As they use to do every Mother’s Day, our three children pampered me on Sunday, May 10. The eldest who has been earning already gifted me with a bottle of perfume; the middle child planted a kiss on my cheek; and the youngest cooked a new recipe of vegetarian pasta for dinner. Hubby would not also want to be left out as he surprised me with this new space of mine where I can finally write down my blog. I, who was afraid to hold the teeny weeny version of a telephone presently called cellphone, now got the chance to tinker on the smaller keys of a laptop and find myself inching in the internet highway.
It reminded me years ago of a lecture I gave to some labor leaders, mostly male, in the leather industry who did not find amusing my saying that some mothers in the European countries proposed that their housework be included in the GDP. The Filipino society has never recognized yet this cog to the wheel of development. The way we describe a mother’s occupation as a “housewife” or maybahay lang po in everyday lingo belittles mothers’ work and is commonly seen as unproductive because it has no monetary value at all.
The head of this labor federation who came in late in time for my lecture’s end smirked and reacted vehemently saying that mothers should not really be paid for the housework they have been doing because it has been their role in the family since time immemorial – afraid that he will no longer wear freshly ironed clothes nor eat decent meals – should mothers stop working even for a day.
Had he realized that the mothers I am telling about are those from Sweden, Norway, Denmark and Ireland, to name a few, which the non-governmental organization Save the Children’s Mother’s report card recently named as the best countries in the world for mothers, he would have worked harder for the betterment of women workers in his organization.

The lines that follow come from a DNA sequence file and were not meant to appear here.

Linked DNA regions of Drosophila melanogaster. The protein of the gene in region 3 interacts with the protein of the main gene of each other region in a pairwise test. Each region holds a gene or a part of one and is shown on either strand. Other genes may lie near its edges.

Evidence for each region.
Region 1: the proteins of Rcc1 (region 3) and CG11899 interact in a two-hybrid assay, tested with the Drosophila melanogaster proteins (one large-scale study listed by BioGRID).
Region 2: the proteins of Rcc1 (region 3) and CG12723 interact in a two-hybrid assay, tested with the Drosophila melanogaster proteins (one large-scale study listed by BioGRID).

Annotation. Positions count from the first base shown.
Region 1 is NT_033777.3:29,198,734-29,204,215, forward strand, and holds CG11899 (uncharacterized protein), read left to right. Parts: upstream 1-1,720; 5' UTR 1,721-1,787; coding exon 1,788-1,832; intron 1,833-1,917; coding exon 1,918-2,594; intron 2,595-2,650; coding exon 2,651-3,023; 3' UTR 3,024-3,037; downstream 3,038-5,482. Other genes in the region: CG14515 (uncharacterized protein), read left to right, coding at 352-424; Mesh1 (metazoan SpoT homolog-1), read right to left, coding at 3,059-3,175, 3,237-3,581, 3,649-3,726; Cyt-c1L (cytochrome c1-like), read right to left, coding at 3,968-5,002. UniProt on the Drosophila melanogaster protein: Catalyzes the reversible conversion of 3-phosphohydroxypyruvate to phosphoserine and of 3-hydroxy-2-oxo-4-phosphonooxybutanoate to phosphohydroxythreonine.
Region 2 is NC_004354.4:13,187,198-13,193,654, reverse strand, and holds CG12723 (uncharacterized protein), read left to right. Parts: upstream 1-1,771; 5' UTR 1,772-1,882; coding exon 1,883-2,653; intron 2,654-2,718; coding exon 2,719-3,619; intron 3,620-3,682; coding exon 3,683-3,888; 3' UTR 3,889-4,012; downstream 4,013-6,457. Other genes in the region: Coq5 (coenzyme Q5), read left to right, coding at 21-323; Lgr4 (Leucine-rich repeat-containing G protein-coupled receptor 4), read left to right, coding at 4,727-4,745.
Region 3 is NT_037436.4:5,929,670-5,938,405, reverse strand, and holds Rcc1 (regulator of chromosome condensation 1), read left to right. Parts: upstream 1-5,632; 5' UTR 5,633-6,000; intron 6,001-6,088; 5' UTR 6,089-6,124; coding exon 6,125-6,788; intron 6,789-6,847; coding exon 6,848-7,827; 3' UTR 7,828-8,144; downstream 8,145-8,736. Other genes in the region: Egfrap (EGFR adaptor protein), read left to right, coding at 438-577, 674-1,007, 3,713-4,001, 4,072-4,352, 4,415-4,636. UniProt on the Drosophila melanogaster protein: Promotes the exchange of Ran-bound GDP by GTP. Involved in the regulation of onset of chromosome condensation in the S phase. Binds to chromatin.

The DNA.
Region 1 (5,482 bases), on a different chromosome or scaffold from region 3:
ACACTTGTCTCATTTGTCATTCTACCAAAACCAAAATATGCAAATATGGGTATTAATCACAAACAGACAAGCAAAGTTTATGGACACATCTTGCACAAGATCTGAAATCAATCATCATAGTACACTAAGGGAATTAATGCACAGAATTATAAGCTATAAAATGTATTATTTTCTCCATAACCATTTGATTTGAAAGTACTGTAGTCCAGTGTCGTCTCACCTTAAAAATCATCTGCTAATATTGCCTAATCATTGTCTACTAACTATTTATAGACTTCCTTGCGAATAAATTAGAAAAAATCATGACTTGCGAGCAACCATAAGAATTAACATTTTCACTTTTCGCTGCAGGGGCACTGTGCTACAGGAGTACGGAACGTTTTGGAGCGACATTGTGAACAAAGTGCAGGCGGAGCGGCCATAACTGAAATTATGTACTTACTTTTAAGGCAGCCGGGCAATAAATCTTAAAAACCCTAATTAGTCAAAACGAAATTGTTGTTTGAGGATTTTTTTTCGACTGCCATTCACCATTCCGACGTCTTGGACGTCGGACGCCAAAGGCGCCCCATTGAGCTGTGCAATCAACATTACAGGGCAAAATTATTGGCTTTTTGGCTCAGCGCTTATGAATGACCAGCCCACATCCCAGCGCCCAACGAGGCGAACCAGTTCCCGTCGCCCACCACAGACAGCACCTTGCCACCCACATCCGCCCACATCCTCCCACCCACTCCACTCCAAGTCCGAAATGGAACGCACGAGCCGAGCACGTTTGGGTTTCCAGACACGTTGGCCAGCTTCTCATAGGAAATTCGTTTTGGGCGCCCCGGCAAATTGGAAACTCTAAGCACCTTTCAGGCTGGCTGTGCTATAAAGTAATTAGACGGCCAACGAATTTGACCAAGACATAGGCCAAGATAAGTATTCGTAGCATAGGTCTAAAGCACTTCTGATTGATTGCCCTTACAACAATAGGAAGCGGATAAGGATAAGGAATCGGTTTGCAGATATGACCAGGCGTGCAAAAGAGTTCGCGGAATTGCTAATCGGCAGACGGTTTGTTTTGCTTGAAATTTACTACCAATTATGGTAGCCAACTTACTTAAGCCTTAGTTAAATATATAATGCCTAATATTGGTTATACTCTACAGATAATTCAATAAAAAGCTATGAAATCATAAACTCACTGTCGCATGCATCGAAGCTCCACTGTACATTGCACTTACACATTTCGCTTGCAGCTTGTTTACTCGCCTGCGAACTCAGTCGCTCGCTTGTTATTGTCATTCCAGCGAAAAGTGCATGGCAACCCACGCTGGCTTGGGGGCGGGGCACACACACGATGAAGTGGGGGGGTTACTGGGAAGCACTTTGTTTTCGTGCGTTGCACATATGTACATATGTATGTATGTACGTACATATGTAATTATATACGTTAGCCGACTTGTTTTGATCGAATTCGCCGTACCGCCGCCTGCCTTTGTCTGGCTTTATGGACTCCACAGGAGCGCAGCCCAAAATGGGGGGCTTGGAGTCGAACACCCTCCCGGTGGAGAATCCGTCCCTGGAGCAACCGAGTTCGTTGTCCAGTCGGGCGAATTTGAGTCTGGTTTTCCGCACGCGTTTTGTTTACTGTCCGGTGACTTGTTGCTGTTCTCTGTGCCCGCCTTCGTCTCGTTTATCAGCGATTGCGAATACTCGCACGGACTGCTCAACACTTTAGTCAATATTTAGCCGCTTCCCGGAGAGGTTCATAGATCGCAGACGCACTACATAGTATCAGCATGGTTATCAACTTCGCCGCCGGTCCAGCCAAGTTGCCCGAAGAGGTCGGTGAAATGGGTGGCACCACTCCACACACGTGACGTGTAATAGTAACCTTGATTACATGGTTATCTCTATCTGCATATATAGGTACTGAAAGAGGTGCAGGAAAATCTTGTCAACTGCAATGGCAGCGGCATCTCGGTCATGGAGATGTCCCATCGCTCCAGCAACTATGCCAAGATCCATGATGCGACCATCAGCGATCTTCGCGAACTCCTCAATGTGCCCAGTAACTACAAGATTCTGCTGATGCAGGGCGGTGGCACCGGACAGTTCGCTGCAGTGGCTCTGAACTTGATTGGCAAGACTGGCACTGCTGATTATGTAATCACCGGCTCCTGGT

I talked to a Swedish mother who has a seven-year old child who described to me that in her country, a mother is entitled to a seven-year leave from work with 50 percent of her monthly salary being paid to her. Norway, Australia, Finland, Ireland and other countries to name a few, recognize the special function of a woman to ensuring the health and emotional well-being of generations to come.
The Philippines slid from rank 38 to 45 out of the 168 countries surveyed around the world ranking it as one of the worst places that mothers should not be. Used as Indicators in the survey are the women’s health and children’s education, among others, criteria that are vague and needs to have a different venue for discussion.
Now back to Mother’s Day and house work. Business establishments have been using the day for commercial ventures in order to sell their products and have strengthened all the more the consumerist attitude we Filipinos have. As for housework, we remain to have a condescending view on manual labor leaving the dirty work to those who are in the lower strata of society, women who else, and pay them lowly if they are house helps we locally called katulong, katuwang, kasambahay or yaya. As for mothers, we are not paid, of course, because housework is not work as what the labor leader said. But I still hold that what the society cannot put premium at the present time, each family can at least recognize the value of housework and also give mothers an opportunity to grow especially for an income-challenged Philippines. Protected and valued mothers can ensure the growth of healthy, intelligent and upright citizens anywhere in the world.